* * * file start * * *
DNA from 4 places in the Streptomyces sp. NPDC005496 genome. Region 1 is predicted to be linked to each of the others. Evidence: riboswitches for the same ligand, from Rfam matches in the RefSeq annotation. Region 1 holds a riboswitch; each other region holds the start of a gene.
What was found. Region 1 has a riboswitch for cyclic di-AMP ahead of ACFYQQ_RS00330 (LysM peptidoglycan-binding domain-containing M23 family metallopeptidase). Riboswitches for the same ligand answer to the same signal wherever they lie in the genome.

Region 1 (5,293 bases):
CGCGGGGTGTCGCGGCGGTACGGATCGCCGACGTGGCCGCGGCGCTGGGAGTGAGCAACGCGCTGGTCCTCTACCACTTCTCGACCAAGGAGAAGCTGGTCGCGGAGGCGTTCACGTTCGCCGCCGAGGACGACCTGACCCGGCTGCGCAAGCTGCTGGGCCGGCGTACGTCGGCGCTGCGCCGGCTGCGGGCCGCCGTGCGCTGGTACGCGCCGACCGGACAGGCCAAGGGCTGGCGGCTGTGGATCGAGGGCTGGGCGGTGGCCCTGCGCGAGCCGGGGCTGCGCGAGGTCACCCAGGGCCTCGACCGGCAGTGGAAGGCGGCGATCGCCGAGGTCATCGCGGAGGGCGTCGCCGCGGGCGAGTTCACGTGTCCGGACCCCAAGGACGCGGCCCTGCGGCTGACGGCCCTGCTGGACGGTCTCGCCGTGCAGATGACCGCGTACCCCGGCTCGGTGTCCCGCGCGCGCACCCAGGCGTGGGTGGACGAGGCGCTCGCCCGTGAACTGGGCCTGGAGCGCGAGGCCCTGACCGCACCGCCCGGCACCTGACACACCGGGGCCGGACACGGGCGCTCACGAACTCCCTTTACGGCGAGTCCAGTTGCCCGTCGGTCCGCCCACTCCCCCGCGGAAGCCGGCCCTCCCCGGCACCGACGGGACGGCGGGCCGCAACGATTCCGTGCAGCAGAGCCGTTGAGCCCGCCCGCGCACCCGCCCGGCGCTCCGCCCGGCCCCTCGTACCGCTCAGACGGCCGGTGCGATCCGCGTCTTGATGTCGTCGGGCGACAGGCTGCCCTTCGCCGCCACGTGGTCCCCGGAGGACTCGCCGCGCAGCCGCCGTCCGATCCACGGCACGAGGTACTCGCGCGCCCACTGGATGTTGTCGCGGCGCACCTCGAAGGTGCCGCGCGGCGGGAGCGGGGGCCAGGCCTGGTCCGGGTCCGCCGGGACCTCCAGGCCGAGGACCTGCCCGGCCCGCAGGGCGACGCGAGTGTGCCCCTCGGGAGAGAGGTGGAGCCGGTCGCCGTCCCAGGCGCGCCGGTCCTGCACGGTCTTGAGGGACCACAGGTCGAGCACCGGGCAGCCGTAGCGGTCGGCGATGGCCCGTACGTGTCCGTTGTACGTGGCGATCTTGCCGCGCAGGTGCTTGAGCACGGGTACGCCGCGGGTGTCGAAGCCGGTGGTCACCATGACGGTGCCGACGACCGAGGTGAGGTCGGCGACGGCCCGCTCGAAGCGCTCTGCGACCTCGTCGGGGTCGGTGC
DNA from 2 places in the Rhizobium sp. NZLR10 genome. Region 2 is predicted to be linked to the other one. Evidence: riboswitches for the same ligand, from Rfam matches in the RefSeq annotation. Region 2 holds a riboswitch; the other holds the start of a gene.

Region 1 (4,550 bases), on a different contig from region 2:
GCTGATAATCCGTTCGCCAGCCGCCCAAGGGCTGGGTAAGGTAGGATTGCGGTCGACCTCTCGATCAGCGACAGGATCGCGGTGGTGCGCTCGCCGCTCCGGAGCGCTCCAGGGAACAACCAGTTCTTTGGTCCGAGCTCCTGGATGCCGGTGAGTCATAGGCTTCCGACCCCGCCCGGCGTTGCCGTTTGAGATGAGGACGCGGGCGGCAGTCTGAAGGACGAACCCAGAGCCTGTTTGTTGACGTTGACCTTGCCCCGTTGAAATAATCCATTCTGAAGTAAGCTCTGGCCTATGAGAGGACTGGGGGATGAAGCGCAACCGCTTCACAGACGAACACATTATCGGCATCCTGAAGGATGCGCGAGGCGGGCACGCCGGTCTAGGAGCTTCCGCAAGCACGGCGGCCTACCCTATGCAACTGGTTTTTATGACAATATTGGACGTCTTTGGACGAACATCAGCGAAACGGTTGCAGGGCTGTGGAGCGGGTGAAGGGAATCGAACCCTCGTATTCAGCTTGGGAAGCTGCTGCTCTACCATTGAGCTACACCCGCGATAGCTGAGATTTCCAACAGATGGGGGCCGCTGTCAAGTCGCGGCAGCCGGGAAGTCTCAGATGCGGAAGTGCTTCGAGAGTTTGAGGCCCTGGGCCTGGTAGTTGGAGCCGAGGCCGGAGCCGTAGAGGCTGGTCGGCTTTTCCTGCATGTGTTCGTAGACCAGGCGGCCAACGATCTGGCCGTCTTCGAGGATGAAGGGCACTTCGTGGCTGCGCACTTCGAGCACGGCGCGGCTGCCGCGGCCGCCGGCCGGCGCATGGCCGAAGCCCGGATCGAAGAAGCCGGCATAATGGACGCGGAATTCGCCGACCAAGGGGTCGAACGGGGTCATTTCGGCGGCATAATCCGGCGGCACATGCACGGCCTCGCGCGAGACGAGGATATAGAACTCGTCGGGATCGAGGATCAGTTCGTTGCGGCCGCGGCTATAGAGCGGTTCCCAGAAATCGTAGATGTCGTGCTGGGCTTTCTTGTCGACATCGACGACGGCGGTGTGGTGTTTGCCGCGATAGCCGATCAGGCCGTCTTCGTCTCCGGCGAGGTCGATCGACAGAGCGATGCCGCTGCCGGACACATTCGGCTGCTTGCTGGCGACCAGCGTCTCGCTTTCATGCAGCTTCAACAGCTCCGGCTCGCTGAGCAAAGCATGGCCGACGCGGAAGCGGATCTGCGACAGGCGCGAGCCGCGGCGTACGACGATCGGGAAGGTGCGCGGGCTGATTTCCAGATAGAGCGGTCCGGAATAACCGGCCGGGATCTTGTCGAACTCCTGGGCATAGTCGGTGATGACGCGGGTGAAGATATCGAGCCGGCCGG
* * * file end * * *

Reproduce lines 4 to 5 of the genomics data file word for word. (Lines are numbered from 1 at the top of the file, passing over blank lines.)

CGCGGGGTGTCGCGGCGGTACGGATCGCCGACGTGGCCGCGGCGCTGGGAGTGAGCAACGCGCTGGTCCTCTACCACTTCTCGACCAAGGAGAAGCTGGTCGCGGAGGCGTTCACGTTCGCCGCCGAGGACGACCTGACCCGGCTGCGCAAGCTGCTGGGCCGGCGTACGTCGGCGCTGCGCCGGCTGCGGGCCGCCGTGCGCTGGTACGCGCCGACCGGACAGGCCAAGGGCTGGCGGCTGTGGATCGAGGGCTGGGCGGTGGCCCTGCGCGAGCCGGGGCTGCGCGAGGTCACCCAGGGCCTCGACCGGCAGTGGAAGGCGGCGATCGCCGAGGTCATCGCGGAGGGCGTCGCCGCGGGCGAGTTCACGTGTCCGGACCCCAAGGACGCGGCCCTGCGGCTGACGGCCCTGCTGGACGGTCTCGCCGTGCAGATGACCGCGTACCCCGGCTCGGTGTCCCGCGCGCGCACCCAGGCGTGGGTGGACGAGGCGCTCGCCCGTGAACTGGGCCTGGAGCGCGAGGCCCTGACCGCACCGCCCGGCACCTGACACACCGGGGCCGGACACGGGCGCTCACGAACTCCCTTTACGGCGAGTCCAGTTGCCCGTCGGTCCGCCCACTCCCCCGCGGAAGCCGGCCCTCCCCGGCACCGACGGGACGGCGGGCCGCAACGATTCCGTGCAGCAGAGCCGTTGAGCCCGCCCGCGCACCCGCCCGGCGCTCCGCCCGGCCCCTCGTACCGCTCAGACGGCCGGTGCGATCCGCGTCTTGATGTCGTCGGGCGACAGGCTGCCCTTCGCCGCCACGTGGTCCCCGGAGGACTCGCCGCGCAGCCGCCGTCCGATCCACGGCACGAGGTACTCGCGCGCCCACTGGATGTTGTCGCGGCGCACCTCGAAGGTGCCGCGCGGCGGGAGCGGGGGCCAGGCCTGGTCCGGGTCCGCCGGGACCTCCAGGCCGAGGACCTGCCCGGCCCGCAGGGCGACGCGAGTGTGCCCCTCGGGAGAGAGGTGGAGCCGGTCGCCGTCCCAGGCGCGCCGGTCCTGCACGGTCTTGAGGGACCACAGGTCGAGCACCGGGCAGCCGTAGCGGTCGGCGATGGCCCGTACGTGTCCGTTGTACGTGGCGATCTTGCCGCGCAGGTGCTTGAGCACGGGTACGCCGCGGGTGTCGAAGCCGGTGGTCACCATGACGGTGCCGACGACCGAGGTGAGGTCGGCGACGGCCCGCTCGAAGCGCTCTGCGACCTCGTCGGGGTCGGTGC
DNA from 2 places in the Rhizobium sp. NZLR10 genome. Region 2 is predicted to be linked to the other one. Evidence: riboswitches for the same ligand, from Rfam matches in the RefSeq annotation. Region 2 holds a riboswitch; the other holds the start of a gene.